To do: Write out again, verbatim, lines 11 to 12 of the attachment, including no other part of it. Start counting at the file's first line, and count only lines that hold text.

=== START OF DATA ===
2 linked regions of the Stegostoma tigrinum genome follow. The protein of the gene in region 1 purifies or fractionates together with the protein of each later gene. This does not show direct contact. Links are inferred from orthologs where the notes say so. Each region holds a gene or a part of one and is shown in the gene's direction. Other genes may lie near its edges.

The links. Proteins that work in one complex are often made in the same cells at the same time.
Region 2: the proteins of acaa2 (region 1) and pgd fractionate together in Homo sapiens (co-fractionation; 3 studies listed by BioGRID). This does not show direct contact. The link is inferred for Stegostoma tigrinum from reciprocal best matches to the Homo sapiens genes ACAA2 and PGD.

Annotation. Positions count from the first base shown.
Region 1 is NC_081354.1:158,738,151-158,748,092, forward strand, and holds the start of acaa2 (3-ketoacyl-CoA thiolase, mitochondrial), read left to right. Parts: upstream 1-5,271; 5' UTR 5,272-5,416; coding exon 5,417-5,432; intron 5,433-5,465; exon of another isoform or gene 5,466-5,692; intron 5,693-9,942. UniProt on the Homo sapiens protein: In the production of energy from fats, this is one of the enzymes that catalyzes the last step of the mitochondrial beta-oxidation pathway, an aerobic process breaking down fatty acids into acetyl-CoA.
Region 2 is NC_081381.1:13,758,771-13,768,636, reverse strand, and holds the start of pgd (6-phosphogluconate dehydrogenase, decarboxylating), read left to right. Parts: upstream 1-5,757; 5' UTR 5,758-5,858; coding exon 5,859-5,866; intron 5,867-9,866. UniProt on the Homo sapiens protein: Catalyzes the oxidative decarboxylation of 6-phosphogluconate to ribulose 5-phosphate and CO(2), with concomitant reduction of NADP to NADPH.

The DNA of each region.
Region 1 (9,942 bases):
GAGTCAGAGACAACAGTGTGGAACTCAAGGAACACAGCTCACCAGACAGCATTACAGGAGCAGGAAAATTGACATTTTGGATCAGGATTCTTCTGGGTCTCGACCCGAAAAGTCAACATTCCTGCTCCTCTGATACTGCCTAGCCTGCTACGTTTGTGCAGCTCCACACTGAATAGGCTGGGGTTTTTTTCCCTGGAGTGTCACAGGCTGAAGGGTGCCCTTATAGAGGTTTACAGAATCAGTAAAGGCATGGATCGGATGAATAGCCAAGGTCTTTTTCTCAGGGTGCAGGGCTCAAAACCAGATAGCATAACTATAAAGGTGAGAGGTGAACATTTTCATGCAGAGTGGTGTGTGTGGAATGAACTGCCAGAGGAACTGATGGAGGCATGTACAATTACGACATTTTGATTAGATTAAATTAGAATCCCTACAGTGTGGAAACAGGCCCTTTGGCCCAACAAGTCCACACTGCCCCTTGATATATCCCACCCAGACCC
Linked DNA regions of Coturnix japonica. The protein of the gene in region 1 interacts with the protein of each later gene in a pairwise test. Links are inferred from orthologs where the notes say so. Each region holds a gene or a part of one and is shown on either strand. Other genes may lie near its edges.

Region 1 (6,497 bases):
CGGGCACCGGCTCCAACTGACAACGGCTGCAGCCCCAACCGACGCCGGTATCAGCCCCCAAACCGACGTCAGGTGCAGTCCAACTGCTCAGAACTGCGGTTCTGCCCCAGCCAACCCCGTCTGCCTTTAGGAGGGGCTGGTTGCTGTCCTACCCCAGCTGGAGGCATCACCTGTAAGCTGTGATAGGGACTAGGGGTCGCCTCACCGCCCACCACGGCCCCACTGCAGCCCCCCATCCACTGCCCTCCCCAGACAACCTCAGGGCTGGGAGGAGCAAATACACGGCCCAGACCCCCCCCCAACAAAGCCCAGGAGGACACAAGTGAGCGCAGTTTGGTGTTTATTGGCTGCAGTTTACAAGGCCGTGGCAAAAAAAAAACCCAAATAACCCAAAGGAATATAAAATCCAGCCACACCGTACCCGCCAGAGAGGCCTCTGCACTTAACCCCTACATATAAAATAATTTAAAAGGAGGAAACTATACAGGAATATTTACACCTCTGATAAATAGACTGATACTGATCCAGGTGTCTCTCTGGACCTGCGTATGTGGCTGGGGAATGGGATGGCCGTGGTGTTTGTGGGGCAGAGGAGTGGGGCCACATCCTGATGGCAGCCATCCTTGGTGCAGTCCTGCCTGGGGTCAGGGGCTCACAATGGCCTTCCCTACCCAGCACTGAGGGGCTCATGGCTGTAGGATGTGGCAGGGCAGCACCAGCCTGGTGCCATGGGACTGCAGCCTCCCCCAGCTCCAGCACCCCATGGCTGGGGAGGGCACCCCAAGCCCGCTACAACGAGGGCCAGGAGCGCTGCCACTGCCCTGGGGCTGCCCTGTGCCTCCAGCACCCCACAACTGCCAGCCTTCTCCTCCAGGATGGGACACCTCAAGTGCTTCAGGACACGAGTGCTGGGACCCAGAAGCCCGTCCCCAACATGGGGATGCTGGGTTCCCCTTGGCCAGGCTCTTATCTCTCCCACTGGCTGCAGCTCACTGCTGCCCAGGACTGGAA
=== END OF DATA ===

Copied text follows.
Region 1 (6,497 bases):
CGGGCACCGGCTCCAACTGACAACGGCTGCAGCCCCAACCGACGCCGGTATCAGCCCCCAAACCGACGTCAGGTGCAGTCCAACTGCTCAGAACTGCGGTTCTGCCCCAGCCAACCCCGTCTGCCTTTAGGAGGGGCTGGTTGCTGTCCTACCCCAGCTGGAGGCATCACCTGTAAGCTGTGATAGGGACTAGGGGTCGCCTCACCGCCCACCACGGCCCCACTGCAGCCCCCCATCCACTGCCCTCCCCAGACAACCTCAGGGCTGGGAGGAGCAAATACACGGCCCAGACCCCCCCCCAACAAAGCCCAGGAGGACACAAGTGAGCGCAGTTTGGTGTTTATTGGCTGCAGTTTACAAGGCCGTGGCAAAAAAAAAACCCAAATAACCCAAAGGAATATAAAATCCAGCCACACCGTACCCGCCAGAGAGGCCTCTGCACTTAACCCCTACATATAAAATAATTTAAAAGGAGGAAACTATACAGGAATATTTACACCTCTGATAAATAGACTGATACTGATCCAGGTGTCTCTCTGGACCTGCGTATGTGGCTGGGGAATGGGATGGCCGTGGTGTTTGTGGGGCAGAGGAGTGGGGCCACATCCTGATGGCAGCCATCCTTGGTGCAGTCCTGCCTGGGGTCAGGGGCTCACAATGGCCTTCCCTACCCAGCACTGAGGGGCTCATGGCTGTAGGATGTGGCAGGGCAGCACCAGCCTGGTGCCATGGGACTGCAGCCTCCCCCAGCTCCAGCACCCCATGGCTGGGGAGGGCACCCCAAGCCCGCTACAACGAGGGCCAGGAGCGCTGCCACTGCCCTGGGGCTGCCCTGTGCCTCCAGCACCCCACAACTGCCAGCCTTCTCCTCCAGGATGGGACACCTCAAGTGCTTCAGGACACGAGTGCTGGGACCCAGAAGCCCGTCCCCAACATGGGGATGCTGGGTTCCCCTTGGCCAGGCTCTTATCTCTCCCACTGGCTGCAGCTCACTGCTGCCCAGGACTGGAA